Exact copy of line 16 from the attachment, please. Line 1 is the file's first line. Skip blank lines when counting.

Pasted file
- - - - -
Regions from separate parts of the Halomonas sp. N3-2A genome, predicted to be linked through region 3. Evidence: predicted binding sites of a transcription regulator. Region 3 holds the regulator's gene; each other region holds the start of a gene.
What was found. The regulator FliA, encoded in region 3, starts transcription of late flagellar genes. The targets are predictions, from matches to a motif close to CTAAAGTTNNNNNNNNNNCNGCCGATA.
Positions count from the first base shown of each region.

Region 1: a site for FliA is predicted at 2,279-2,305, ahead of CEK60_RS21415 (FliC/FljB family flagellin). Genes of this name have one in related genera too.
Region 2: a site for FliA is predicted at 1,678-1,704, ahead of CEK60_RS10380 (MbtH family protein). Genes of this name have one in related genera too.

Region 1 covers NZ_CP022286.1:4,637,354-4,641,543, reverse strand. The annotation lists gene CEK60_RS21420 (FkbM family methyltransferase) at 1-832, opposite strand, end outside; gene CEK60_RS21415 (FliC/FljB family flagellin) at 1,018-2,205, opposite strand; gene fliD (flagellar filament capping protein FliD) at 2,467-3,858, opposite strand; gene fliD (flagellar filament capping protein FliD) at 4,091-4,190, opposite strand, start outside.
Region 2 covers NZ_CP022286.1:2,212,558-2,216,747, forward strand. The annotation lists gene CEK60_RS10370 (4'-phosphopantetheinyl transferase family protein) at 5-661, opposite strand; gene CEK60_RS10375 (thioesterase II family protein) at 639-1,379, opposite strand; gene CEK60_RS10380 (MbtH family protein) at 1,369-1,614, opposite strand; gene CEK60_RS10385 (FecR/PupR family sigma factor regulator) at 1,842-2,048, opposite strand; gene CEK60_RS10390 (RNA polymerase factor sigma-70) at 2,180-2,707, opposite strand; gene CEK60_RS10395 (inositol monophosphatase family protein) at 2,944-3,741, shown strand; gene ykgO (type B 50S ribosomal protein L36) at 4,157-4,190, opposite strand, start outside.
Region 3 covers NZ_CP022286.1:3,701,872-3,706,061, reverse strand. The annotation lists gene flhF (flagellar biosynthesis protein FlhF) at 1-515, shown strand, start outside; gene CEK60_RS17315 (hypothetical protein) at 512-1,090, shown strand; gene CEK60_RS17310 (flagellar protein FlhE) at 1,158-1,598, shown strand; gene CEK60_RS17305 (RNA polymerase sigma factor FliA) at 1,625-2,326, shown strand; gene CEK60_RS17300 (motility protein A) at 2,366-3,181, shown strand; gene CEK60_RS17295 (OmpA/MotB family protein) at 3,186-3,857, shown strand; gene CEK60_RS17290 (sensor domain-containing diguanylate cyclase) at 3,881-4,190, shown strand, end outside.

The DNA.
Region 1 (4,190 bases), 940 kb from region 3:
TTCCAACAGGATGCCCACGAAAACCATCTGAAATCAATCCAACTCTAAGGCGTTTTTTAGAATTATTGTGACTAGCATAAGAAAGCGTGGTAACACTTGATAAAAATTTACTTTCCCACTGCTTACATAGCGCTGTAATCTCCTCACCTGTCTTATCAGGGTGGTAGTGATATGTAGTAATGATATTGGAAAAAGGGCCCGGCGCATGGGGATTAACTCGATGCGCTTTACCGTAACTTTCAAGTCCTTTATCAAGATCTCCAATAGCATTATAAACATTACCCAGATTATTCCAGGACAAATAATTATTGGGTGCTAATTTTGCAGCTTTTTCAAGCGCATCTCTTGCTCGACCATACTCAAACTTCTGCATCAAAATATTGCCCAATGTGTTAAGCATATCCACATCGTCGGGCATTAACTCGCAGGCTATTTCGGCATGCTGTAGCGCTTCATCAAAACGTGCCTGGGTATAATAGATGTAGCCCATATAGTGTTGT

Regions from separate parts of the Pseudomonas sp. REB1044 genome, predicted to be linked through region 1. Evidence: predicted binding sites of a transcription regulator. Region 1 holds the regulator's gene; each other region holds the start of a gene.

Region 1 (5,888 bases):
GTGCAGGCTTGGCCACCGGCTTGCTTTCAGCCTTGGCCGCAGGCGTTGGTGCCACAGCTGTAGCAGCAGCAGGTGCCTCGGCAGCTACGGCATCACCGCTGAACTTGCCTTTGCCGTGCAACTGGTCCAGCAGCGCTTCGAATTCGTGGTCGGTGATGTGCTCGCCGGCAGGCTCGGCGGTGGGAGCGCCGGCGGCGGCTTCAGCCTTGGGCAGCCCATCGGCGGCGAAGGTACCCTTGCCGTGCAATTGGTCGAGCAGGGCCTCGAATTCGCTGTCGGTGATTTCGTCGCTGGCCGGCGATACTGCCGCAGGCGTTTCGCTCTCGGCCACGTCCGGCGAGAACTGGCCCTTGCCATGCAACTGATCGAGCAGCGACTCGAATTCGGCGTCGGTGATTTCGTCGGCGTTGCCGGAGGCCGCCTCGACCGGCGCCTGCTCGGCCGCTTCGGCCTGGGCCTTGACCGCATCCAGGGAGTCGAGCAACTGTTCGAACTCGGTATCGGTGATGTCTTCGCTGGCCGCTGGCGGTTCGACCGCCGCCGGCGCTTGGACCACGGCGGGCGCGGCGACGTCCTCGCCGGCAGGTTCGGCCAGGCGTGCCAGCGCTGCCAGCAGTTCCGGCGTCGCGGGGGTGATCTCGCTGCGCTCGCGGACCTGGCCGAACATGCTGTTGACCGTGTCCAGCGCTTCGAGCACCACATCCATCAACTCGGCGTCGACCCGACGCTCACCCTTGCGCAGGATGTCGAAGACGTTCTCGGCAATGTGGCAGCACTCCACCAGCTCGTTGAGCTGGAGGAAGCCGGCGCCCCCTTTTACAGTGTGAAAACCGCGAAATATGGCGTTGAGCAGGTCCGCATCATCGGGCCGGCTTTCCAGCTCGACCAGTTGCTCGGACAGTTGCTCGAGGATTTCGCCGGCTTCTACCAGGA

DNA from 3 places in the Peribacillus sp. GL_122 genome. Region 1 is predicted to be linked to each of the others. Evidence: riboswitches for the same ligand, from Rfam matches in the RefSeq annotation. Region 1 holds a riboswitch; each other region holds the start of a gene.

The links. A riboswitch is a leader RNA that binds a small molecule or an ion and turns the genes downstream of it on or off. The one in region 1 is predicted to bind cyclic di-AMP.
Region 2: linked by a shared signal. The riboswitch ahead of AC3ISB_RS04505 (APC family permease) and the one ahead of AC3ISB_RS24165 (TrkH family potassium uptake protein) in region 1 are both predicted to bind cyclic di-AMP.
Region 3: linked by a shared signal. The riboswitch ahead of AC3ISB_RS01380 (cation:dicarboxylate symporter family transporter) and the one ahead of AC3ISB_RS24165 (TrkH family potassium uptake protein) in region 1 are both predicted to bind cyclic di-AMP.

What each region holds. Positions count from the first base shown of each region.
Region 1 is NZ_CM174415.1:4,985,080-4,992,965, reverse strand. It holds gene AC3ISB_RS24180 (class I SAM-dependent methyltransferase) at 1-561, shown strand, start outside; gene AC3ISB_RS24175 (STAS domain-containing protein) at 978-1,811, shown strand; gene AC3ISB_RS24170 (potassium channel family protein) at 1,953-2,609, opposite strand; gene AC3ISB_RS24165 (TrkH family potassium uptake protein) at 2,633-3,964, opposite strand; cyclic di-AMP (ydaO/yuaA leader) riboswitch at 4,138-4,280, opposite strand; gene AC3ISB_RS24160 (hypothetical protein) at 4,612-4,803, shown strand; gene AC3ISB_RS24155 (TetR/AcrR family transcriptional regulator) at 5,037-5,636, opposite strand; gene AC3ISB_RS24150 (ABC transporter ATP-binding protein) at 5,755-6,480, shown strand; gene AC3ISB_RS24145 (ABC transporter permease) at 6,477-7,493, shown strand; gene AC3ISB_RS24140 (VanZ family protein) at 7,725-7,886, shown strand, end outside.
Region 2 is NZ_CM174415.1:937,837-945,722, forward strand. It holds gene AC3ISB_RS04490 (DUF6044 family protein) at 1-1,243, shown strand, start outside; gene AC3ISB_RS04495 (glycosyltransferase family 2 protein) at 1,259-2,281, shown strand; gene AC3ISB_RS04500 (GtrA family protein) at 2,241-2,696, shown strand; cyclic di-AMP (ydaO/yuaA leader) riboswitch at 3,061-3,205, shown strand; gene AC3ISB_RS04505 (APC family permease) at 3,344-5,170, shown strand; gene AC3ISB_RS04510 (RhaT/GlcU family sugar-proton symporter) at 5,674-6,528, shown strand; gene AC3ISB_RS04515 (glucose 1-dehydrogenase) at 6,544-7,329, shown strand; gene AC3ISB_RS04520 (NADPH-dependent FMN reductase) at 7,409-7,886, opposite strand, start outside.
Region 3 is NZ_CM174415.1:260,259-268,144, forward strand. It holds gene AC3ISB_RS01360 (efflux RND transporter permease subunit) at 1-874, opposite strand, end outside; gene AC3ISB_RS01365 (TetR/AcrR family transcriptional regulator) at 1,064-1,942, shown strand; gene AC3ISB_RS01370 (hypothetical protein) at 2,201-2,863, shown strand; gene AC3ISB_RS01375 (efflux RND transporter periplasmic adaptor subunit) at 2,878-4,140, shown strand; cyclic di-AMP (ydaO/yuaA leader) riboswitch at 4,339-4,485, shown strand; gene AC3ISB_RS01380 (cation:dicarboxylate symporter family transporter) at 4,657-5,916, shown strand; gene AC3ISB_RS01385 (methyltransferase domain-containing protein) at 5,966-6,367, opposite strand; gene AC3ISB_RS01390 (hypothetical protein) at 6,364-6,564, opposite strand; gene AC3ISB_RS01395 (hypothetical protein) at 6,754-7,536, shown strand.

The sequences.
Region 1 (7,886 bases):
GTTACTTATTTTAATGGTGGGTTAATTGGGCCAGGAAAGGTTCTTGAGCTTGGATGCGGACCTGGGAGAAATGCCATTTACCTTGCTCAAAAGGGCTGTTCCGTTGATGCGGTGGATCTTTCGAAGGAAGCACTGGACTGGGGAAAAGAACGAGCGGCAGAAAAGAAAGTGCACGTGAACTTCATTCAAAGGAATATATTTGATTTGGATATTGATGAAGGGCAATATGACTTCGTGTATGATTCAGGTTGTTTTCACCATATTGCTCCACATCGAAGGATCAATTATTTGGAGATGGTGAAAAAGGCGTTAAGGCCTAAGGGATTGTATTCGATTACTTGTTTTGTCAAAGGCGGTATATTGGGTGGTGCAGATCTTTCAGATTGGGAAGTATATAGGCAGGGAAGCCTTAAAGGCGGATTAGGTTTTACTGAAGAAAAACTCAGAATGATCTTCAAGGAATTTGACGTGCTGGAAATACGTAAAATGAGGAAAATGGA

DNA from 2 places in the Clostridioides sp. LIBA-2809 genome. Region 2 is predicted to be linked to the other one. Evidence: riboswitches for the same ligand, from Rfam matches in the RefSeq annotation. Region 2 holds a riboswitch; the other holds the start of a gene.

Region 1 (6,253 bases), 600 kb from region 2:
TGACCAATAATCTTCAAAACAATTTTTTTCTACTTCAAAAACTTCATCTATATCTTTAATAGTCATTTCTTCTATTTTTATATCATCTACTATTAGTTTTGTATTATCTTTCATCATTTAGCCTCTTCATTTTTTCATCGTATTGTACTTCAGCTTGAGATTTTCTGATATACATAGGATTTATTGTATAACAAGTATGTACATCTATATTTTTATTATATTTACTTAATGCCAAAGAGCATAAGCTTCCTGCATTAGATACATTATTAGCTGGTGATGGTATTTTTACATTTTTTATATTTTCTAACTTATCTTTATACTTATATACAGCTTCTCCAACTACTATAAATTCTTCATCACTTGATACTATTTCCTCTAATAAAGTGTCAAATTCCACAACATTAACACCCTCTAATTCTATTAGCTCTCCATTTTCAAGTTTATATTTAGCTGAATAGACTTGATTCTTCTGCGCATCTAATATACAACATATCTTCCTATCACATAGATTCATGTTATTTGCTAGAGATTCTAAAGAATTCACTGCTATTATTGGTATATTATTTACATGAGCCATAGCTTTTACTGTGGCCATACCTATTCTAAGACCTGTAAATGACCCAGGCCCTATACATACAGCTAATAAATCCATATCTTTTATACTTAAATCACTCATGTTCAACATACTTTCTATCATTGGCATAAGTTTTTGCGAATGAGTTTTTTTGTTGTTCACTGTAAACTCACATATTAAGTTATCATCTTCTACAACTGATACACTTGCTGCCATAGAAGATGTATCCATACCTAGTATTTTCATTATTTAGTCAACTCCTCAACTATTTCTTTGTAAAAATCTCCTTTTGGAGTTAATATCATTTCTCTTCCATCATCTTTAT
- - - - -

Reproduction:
The links. A riboswitch is a leader RNA that binds a small molecule or an ion and turns the genes downstream of it on or off. The one in region 1 is predicted to bind cyclic di-AMP.